Author + information
- Bruce R. Brodie, MD⁎ ()
- ↵⁎Reprint requests and correspondence:
Dr. Bruce R. Brodie, Department of Medicine, LeBauer Cardiovascular Research Foundation, 1126 North Church Street, P.O. Box 13586, Greensboro, North Carolina 27401
- acute myocardial infarction
- facilitated percutaneous coronary intervention
- primary percutaneous coronary intervention
Primary percutaneous coronary intervention (PCI) has become the preferred reperfusion strategy for ST-segment elevation myocardial infarction (STEMI) but has been limited by delays to PCI. There has been great progress in the development of systems of care for reducing delays to PCI, and most STEMI patients in the United States and most of Europe are now treated with primary PCI. However, there are circumstances where delays to primary PCI are too long, and alternative reperfusion strategies are needed.
Facilitated PCI has been an attractive alternative reperfusion strategy for patients with long delays to PCI and has been evaluated in a number of clinical trials. Facilitated PCI is the use of pharmacological therapy (usually fibrinolytic therapy or half-dose fibrinolytic therapy plus glycoprotein IIb/IIIa platelet inhibitors) administered as soon as possible after the onset of symptoms to establish early reperfusion followed by emergent transfer to a PCI facility for planned emergent PCI. Despite the intuitive appeal of facilitated PCI, its benefit has not been supported by 2 large randomized trials. The ASSENT-4 PCI (Assessment of Safety and Efficacy of a New Treatment Strategy for Acute Myocardial Infarction) trial (1) randomized 1,667 STEMI patients to facilitated PCI with tenecteplase (TNK) versus primary PCI alone. The trial was stopped early due to an increased mortality in the facilitated arm, and the final outcomes showed higher rates of death or heart failure (the primary endpoint), more ischemic events, and more intracranial hemorrhage with TNK-facilitated PCI. There were several limitations in the study design that may explain the lack of benefit of facilitated PCI in this trial. Clopidogrel was not used in either group, and only 10% of the facilitated group received glycoprotein IIb/IIIa platelet inhibitors. Without adequate platelet inhibition, there was dyssynergy between fibrinolytic therapy, which activates platelets, and PCI resulting in increased ischemic events. Furthermore, the patients expected to benefit most from facilitated PCI (patients presenting early after the onset of symptoms with long delays to PCI) were not well represented in the study. The median time from symptom onset to randomization was relatively long (150 min), and the median time from randomization to balloon was relatively short (115 min).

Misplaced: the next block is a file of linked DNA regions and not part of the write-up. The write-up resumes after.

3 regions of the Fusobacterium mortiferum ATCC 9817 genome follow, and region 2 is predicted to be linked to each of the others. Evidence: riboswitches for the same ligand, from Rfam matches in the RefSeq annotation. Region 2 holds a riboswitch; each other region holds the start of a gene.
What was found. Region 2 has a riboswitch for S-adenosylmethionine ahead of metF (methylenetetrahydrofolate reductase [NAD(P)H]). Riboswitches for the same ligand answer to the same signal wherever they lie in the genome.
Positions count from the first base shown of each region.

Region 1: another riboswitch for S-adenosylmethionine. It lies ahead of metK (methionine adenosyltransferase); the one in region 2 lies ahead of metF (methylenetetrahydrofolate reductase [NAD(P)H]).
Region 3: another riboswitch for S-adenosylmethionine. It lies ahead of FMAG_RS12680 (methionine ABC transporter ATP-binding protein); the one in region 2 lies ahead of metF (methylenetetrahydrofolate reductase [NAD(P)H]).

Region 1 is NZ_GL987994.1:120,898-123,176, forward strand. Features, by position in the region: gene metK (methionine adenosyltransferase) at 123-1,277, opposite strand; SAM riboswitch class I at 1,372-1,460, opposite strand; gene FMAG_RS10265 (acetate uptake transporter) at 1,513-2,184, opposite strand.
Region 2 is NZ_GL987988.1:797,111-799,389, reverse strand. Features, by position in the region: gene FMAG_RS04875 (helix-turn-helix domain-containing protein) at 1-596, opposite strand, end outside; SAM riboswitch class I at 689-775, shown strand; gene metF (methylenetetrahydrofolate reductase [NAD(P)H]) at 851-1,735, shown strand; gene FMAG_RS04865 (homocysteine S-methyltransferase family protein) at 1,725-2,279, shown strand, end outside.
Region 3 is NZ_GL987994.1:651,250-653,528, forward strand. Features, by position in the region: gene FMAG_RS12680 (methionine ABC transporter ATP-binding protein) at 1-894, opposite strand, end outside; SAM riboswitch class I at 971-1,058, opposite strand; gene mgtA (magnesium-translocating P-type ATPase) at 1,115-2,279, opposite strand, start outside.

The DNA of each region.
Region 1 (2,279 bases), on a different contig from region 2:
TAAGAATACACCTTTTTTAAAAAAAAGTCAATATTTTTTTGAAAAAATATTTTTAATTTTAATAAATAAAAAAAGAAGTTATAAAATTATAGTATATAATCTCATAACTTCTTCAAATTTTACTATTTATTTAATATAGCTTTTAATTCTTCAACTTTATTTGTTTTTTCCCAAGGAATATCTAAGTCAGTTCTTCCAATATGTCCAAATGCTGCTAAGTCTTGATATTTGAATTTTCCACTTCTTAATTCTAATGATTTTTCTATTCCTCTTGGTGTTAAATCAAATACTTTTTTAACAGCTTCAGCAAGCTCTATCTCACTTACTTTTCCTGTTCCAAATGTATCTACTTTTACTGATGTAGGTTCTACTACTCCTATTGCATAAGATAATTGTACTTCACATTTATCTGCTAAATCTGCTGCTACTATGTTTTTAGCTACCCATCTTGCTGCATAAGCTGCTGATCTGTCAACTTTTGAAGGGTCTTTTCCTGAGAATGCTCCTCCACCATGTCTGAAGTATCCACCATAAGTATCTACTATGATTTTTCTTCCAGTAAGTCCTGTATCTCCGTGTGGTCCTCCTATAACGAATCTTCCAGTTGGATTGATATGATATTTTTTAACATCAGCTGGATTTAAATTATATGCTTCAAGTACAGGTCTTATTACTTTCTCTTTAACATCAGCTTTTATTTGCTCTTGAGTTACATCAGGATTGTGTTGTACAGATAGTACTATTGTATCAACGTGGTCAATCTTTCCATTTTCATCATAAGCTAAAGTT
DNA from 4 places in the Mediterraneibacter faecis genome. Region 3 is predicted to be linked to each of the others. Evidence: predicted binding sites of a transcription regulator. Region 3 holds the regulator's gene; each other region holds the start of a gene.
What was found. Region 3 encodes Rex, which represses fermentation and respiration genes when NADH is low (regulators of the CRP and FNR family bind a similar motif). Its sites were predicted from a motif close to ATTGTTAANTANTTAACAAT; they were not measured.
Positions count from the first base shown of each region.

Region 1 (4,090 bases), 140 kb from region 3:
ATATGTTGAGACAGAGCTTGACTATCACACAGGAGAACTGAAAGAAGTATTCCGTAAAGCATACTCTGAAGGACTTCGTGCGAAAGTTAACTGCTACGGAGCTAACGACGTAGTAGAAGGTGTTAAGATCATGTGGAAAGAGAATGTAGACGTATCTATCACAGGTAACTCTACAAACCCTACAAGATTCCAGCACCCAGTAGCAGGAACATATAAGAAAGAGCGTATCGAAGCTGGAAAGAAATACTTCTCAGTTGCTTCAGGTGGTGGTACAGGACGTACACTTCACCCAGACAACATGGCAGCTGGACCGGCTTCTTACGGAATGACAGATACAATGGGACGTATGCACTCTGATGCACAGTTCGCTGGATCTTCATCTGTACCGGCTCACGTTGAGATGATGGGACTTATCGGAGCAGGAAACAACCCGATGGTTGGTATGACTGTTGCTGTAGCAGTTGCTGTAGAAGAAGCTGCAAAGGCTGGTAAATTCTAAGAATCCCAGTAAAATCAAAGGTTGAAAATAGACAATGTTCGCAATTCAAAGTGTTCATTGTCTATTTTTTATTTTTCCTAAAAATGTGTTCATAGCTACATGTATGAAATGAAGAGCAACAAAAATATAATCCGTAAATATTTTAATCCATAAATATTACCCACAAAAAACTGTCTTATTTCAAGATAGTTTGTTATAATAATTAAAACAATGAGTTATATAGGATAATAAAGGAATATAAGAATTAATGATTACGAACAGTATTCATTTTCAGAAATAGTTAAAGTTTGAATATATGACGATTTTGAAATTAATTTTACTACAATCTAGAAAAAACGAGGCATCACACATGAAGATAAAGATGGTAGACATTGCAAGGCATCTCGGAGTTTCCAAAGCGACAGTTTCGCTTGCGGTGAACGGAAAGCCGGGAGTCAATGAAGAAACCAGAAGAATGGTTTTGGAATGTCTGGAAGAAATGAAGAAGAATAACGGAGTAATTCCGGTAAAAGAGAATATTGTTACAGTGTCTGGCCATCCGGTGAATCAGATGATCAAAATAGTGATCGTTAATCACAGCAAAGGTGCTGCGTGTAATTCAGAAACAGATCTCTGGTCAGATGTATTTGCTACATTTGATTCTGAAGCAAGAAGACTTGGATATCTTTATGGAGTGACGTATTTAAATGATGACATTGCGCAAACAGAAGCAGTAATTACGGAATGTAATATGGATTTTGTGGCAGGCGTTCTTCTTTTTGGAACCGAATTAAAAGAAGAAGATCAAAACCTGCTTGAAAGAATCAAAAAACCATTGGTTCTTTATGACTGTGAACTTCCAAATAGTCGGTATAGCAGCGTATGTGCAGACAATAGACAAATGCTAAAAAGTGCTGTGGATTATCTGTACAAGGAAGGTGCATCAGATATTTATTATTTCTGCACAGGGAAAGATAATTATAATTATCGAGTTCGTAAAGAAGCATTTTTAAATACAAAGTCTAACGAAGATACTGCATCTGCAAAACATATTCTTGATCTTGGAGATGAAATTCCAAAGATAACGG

The other major facilitated PCI trial, the FINESSE (Facilitated Intervention With Enhanced Reperfusion Speed to Stop Events) trial, randomized 2,452 STEMI patients into 3 arms: 1) facilitated PCI with abciximab; 2) facilitated PCI with combination half-dose reteplase plus abciximab; and 3) primary PCI with abciximab given at the time of PCI (2). Despite a higher frequency of TIMI (Thrombolysis In Myocardial Infarction) flow grade 3 on initial angiography and better ST-segment resolution in the combination facilitated group, there were no differences in the primary endpoint of death, heart failure, or shock between the 3 groups, and there was increased bleeding in the combination facilitated group. Unlike ASSENT-4 PCI, this trial provided good platelet inhibition, but, like ASSENT-4 PCI, patients expected to benefit most were not well represented in the trial. The time from symptom onset to drug was relatively long at 165 min, and the time from drug administration to balloon was relatively short at 90 min. A post hoc analysis of patients expected to benefit most, high-risk patients presenting early at spoke hospitals with long delays to PCI, found lower 1-year mortality in the combination facilitated PCI arm compared with the other 2 groups (3). However, these patients comprised only 16% of the FINESSE population.
In this issue of JACC: Cardiovascular Interventions, Thiele et al. (4) present the results of The LIPSIA-STEMI Trial (Leipzig Immediate Prehospital Facilitated Angioplasty in ST-Segment Myocardial Infarction), which evaluates the impact of facilitated PCI with TNK compared with primary PCI on infarct size measured by magnetic resonance imaging. The investigators designed this trial in a very thoughtful way in an attempt to avoid some of the limitations of earlier facilitated PCI trials. All patients were treated with clopidogrel and aspirin to provide adequate platelet inhibition, and patients expected to benefit most from facilitated PCI—patients presenting early after the onset of symptoms with long delays to PCI—were selected for inclusion. As anticipated, facilitated PCI resulted in a higher frequency of infarct artery patency on initial angiography, but unfortunately, this did not translate into any reduction in infarct size. Facilitated PCI also did not decrease microvascular obstruction or improve myocardial salvage, did not improve ST-segment resolution, and did not improve clinical outcomes.